MV: It is great to be involved in Galicia 21. As you know, I am the current editor, together with David Miranda-Barreiro from Bangor, and we are about to publish our first issue (Issue F), which is looking great. The previous editors have done fabulous work establishing the journal as one of the key publications in the field and David and I are very excited with the prospect of continuing this activity and bringing the journal to new places in the near future. Galician Studies as an academic discipline has grown enormously and has achieved international recognition in recent years thanks to the sustained work and dedication of many academics all over the world, with special emphasis on developments in the US, the UK and Ireland. As examples of this recognition, the MLA has recently approved a Galician Language, Literature and Culture Forum as a permanent fixture of their convention, and the annual conference of the Association of Hispanists of Great Britain and Ireland (AHGBI) has hosted a Galician Studies panel for more than eleven consecutive years. I am the current convenor of this panel. These are very positive initiatives and I am of course delighted to be involved in some of them. However, there are also causes for concern for Galician Studies in the context of a more general crisis related to the way in which the humanities are perceived, at least in many European universities. This crisis has affected Galician as well as other minority languages and indeed many other areas in the humanities. The case of Galician at the University of Birmingham is a clear example. Hopefully this trend will reverse, common sense will prevail and we will start to grow again, because there are many young researchers in Galician Studies out there doing fantastic research who will eventually claim their chance to develop and consolidate their own professional careers. The future belongs to them but it is our responsibility to create strong foundations for these opportunities to materialise.

VMP: Tell us about your latest poetry collection.

MV: Diario de Crosses Green is my first poetry collection in ten years (the previous one was Fundaxes, published in 2006) and it is greatly indebted to my life in Ireland, my involvement in Irish life and my engagement with Irish culture, particularly through poetry. The book is a meditation on time and place. It has an unusual structural design, in that it features a poetic diary that traces the transformations perceived in the urban landscape ––more specifically in the area of Crosses Green, where I used to live in Cork city centre and where the river bends quite dramatically surrounding bridges and arches, an old brewery, traditional boat-making workshops–– and registers the emotional responses that those changes stimulate in my own imagination. Each season invites a particular tone and different imagery. Every entry of this diary is followed by poems that respond to the spirit of the seasons and expand some of the observations and findings from the diary. Thus the book is an attempt to apprehend a particular time and a very specific place through the mediation of language. The collection was launched in Galicia (Noia and Santiago de Compostela) and it has been very well received so far, with several book reviews in journals, newspapers and digital media. I have also offered some readings, both in Galicia and in Ireland. Because Irish landscape ––both natural and emotional–– is at the heart of Diario de Crosses Green, it is my intention to bring this book back to Ireland. In this regard, an English translation is being negotiated at the moment and I hope to see it published in the near future.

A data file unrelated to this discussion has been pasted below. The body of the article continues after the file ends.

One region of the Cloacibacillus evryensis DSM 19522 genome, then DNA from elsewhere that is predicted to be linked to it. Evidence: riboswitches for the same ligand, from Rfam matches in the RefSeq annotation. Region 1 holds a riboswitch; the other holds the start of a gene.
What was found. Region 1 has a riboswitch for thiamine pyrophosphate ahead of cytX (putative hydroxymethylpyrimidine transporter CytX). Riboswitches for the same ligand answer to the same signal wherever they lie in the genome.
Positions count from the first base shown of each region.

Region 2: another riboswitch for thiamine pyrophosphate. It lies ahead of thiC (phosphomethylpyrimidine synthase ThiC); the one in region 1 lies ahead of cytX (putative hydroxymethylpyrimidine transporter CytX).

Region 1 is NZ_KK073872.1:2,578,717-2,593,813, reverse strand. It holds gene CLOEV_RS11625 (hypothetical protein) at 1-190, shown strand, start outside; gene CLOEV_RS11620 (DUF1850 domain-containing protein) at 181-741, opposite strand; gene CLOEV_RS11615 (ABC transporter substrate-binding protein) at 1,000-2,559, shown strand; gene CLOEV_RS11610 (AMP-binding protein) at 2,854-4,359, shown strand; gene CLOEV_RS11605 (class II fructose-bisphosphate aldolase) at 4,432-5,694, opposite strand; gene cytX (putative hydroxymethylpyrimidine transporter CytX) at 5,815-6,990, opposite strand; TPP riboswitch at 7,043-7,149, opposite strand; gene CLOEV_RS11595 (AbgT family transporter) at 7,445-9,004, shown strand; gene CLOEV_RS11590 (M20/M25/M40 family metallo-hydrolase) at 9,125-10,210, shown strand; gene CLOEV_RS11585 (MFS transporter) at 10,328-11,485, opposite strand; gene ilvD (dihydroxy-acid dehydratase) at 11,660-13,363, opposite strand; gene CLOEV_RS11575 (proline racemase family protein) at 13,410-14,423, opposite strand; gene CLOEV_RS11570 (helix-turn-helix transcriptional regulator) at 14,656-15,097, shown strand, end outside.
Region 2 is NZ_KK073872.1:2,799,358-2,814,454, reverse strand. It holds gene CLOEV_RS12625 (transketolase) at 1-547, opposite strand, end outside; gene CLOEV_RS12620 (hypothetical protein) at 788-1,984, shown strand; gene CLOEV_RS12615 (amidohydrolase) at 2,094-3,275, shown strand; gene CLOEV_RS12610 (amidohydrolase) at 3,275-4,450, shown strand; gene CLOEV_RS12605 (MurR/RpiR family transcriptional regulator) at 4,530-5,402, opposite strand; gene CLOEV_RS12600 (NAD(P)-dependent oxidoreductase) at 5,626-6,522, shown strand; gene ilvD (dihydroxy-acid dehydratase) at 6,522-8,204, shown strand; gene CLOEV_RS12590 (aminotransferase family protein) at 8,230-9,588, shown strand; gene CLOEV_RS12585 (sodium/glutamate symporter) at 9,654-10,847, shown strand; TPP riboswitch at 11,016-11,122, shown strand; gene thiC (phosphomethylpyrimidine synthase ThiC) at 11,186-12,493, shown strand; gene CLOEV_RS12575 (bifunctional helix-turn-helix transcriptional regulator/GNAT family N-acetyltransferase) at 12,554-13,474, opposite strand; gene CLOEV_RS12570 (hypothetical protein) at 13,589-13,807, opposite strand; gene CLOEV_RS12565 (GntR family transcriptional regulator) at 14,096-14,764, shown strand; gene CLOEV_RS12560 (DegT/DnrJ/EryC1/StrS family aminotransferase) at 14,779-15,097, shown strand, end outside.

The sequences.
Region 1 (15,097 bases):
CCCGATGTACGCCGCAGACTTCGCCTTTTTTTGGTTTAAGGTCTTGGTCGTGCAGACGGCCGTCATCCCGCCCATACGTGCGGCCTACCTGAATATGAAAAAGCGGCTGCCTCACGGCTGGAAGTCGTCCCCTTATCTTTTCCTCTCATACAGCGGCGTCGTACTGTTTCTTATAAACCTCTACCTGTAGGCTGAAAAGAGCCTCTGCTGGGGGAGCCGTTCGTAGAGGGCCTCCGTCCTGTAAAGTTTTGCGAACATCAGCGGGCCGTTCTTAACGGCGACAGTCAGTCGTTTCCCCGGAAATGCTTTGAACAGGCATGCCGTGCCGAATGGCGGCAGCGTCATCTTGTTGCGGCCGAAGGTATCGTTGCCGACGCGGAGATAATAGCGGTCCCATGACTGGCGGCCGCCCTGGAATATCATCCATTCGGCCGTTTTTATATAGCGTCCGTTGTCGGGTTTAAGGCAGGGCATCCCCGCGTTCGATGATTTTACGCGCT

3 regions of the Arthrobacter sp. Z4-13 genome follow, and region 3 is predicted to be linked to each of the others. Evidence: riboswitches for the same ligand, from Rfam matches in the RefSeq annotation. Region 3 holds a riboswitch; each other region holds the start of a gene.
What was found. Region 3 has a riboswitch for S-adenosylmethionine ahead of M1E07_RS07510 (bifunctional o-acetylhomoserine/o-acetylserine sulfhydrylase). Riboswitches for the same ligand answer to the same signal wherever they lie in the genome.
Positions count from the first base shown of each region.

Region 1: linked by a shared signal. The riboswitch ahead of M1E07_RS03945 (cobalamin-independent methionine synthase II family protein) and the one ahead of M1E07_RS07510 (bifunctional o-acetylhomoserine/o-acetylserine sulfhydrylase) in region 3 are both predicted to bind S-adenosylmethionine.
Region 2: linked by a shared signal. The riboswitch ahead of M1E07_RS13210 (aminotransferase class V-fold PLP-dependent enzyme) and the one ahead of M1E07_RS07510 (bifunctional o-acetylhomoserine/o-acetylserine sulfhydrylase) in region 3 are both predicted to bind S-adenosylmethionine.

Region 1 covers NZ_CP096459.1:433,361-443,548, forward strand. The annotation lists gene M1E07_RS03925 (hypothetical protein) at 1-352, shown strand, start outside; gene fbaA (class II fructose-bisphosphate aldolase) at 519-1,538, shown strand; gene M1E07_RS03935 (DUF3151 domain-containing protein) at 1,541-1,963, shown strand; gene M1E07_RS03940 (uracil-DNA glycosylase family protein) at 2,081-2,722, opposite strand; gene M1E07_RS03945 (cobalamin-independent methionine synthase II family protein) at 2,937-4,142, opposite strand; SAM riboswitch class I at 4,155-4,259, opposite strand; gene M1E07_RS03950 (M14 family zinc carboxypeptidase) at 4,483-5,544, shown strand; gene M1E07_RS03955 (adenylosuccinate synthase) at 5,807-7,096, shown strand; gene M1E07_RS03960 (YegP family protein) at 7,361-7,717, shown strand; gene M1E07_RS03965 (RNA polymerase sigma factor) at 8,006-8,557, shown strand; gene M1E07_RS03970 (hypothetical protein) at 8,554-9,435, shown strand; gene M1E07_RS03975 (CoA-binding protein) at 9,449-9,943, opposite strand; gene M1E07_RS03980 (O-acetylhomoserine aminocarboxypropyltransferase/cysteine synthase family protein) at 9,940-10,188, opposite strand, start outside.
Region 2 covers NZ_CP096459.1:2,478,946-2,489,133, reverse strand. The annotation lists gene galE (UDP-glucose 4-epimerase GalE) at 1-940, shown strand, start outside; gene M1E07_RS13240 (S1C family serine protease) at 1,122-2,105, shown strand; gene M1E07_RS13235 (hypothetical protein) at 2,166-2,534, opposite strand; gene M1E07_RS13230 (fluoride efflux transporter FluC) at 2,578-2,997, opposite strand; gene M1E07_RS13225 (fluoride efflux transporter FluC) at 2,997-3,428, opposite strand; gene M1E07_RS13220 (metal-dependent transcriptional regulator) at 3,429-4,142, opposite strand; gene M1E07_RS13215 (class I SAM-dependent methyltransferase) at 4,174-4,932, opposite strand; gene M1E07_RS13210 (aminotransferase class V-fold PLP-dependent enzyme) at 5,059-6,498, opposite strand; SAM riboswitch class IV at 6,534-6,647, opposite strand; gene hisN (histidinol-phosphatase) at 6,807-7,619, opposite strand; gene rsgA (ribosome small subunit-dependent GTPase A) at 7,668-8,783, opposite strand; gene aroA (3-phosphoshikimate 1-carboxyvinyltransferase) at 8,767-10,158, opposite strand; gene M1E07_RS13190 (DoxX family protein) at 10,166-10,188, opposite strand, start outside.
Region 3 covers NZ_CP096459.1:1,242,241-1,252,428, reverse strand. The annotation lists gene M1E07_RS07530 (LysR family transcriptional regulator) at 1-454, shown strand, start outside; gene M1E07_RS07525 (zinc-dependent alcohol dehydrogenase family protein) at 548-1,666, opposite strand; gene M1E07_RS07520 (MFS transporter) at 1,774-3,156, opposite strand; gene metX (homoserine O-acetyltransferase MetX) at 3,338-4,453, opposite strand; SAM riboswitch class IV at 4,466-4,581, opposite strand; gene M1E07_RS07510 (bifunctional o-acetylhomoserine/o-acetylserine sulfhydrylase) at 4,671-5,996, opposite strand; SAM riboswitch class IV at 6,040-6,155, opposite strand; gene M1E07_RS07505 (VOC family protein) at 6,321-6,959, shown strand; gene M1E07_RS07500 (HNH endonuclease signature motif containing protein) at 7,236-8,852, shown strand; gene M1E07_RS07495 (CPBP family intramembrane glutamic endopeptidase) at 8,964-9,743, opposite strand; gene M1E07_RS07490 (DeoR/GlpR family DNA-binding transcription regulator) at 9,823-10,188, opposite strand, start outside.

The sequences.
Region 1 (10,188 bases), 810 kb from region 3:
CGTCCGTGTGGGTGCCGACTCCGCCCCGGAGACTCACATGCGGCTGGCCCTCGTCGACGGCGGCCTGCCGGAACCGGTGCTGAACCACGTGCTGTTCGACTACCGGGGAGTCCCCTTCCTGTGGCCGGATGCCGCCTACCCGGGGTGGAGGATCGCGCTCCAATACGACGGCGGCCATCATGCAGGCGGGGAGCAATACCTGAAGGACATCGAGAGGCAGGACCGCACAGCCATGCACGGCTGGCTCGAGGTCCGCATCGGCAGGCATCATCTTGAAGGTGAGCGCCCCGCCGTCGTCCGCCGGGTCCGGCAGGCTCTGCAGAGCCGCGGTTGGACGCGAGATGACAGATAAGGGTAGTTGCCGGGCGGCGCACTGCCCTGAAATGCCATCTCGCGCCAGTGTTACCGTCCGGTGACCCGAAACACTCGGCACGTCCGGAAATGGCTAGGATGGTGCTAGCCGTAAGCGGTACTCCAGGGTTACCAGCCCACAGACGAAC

Works Cited

Monteagudo, Henrique. 2005. A Sociedade Galega e o Idioma. A Evolución Sociolingüística de Galicia (1992-2003). Galicia: Consello da Cultura Galega.

Palacios, Manuela, and Laura Lojo. 2009. «Poetry, Gender and Transnational Bonds: An Introduction.» Writing Bonds: Irish and Galician Contemporary Women Poets. Eds. Manuela Palacios and Laura Lojo. Bern: Peter Lang. 13-30.

Veiga Alonso, Martín. 2003. Raceiras e Vento: a Obra Poética de Antón Avilés de Taramancos. Santiago de Compostela: Edicións Laiovento.

———. 2011. “Travelling South: Representations of Iberia in the Poetry of Pearse Hutchinson”. Reading Pearse Hutchinson: ‘From Findrum to Fisterra’. Eds. Philip Coleman and Maria Johnston.  Dublin: Irish Academic Press. 135-148.

| Received: 12-05-2016 | Last Version: 28-11-2016 | Interview, Issue 12